Hopes of a soft landing for China's economy were raised yesterday despite its slowest advance since the worst depths of the financial crisis.
China's economy grew 7.4 per cent year on year between July and September – the lowest since the beginning of 2009 and below the Chinese government's official targeted growth of 7.5 per cent.
Beijing cut interest rates in June and July, as well as cutting the amount of reserves banks must hold as a share of deposits, to boost lending as its economy slows from the breakneck 10 per cent a year growth pace seen over the past three decades.
While still outpacing the largely stagnant economies of the West, the Chinese economy has been cooling for the last seven quarters. But experts said the July-September period was likely to have marked the bottom point of the cycle.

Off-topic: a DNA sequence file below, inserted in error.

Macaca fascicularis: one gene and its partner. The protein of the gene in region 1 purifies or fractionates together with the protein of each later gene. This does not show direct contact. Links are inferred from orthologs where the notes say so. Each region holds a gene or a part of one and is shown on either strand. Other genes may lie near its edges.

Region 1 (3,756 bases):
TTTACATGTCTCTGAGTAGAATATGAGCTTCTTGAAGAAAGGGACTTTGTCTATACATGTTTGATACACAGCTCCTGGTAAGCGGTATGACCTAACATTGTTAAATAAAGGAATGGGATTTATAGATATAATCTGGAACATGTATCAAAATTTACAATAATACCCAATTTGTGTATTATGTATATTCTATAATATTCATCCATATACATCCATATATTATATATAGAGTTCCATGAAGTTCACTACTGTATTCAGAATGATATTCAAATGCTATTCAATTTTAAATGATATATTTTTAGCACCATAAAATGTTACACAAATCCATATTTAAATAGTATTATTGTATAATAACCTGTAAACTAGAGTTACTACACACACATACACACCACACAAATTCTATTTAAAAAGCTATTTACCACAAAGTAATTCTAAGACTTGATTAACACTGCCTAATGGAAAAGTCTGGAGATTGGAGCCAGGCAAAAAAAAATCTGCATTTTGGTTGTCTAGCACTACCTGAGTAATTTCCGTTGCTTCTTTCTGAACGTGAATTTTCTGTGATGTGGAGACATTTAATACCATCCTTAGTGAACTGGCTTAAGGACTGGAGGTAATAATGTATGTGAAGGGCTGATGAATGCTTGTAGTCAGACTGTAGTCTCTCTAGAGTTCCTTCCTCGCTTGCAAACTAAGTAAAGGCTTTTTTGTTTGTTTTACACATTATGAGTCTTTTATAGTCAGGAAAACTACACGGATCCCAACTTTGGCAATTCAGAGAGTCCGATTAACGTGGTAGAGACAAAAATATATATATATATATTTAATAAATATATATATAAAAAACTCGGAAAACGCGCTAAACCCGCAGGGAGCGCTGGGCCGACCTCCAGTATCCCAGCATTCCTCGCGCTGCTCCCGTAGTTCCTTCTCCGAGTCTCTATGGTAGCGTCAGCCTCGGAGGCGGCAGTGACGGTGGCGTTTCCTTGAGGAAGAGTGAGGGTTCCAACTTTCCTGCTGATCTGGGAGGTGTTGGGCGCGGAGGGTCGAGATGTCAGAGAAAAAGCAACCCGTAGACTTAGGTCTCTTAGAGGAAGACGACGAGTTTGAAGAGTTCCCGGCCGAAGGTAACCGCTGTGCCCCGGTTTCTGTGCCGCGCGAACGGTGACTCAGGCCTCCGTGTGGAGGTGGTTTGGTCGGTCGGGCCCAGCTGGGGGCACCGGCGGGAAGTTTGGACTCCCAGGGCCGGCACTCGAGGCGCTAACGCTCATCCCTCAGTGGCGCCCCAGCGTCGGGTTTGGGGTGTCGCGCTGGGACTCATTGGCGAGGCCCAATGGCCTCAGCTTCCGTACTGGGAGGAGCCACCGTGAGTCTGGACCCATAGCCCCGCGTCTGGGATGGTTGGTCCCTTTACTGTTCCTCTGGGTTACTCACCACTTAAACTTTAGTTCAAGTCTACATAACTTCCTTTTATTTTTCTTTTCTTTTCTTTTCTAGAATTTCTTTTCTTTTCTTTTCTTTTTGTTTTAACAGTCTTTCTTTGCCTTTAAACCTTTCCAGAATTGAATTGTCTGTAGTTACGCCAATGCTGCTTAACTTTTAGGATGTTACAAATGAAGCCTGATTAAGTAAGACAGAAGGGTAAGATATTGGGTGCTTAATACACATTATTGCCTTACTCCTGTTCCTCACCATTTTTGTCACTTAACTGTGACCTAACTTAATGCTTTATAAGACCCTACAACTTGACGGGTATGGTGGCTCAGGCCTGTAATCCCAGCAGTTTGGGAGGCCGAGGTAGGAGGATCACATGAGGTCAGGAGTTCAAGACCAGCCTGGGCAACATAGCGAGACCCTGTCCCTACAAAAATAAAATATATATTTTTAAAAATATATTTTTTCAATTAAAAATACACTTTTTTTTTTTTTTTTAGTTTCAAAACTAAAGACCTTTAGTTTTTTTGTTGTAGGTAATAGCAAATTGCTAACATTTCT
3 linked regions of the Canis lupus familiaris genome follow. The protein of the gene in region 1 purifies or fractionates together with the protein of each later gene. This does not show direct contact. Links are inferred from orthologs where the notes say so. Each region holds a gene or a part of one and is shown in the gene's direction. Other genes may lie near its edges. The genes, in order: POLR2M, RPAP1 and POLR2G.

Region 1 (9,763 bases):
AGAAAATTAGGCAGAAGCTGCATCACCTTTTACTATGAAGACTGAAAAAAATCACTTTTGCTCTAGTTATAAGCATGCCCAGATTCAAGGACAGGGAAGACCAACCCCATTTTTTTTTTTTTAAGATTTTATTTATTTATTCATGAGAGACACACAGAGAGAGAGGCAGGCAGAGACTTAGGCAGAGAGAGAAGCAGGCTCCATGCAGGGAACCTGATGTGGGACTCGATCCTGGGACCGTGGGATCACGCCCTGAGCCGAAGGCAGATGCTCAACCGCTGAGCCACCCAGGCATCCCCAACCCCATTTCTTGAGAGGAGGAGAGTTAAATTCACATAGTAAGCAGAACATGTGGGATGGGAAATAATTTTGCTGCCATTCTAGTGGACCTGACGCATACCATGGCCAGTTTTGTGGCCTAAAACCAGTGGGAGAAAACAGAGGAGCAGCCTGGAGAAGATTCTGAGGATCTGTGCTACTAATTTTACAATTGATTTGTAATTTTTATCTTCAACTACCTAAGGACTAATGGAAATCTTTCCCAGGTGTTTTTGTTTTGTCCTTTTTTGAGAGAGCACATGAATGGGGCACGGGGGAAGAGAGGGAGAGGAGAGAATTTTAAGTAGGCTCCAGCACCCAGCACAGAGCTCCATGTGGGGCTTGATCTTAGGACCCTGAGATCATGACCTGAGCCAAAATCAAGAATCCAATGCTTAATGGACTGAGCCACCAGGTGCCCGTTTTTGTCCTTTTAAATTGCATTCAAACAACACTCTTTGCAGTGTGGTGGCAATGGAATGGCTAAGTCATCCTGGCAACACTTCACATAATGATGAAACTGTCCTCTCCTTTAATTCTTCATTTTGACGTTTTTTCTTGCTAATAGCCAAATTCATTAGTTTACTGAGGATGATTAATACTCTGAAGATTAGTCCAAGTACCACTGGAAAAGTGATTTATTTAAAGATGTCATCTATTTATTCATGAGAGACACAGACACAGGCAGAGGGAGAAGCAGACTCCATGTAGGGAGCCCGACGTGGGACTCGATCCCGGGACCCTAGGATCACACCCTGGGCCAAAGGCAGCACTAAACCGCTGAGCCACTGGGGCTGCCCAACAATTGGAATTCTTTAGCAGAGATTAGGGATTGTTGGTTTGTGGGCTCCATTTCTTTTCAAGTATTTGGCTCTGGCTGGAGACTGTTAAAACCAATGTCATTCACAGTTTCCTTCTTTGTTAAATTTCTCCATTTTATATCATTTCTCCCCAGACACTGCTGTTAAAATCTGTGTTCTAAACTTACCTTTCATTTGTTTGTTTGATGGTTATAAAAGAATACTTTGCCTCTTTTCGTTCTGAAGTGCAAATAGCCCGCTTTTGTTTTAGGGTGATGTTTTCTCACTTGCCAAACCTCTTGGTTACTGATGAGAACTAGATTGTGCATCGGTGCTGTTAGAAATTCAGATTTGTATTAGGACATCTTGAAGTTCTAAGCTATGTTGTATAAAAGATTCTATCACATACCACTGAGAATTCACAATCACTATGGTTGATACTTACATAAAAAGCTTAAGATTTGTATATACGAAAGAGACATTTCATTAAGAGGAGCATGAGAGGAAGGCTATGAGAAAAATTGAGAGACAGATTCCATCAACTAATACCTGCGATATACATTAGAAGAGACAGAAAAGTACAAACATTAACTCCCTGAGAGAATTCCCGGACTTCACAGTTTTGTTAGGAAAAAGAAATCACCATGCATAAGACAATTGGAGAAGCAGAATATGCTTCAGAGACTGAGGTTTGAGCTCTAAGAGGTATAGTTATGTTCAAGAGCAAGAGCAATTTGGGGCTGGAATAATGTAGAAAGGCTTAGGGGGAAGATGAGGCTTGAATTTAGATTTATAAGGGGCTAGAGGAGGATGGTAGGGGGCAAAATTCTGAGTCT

Alistair Thornton, at IHS Global Insight, said: "Those fearing a hard landing will be able to sleep a little better tonight, but those positioned for a clear recovery may be disappointed."
The Chinese Premier Wen Jiabao described the growth as "relatively good", and said the government was confident of achieving its goal.
The figures come after the International Monetary Fund last week predicted China's economy would advance 7.8 per cent thanks to Beijing's previous efforts to spur it on.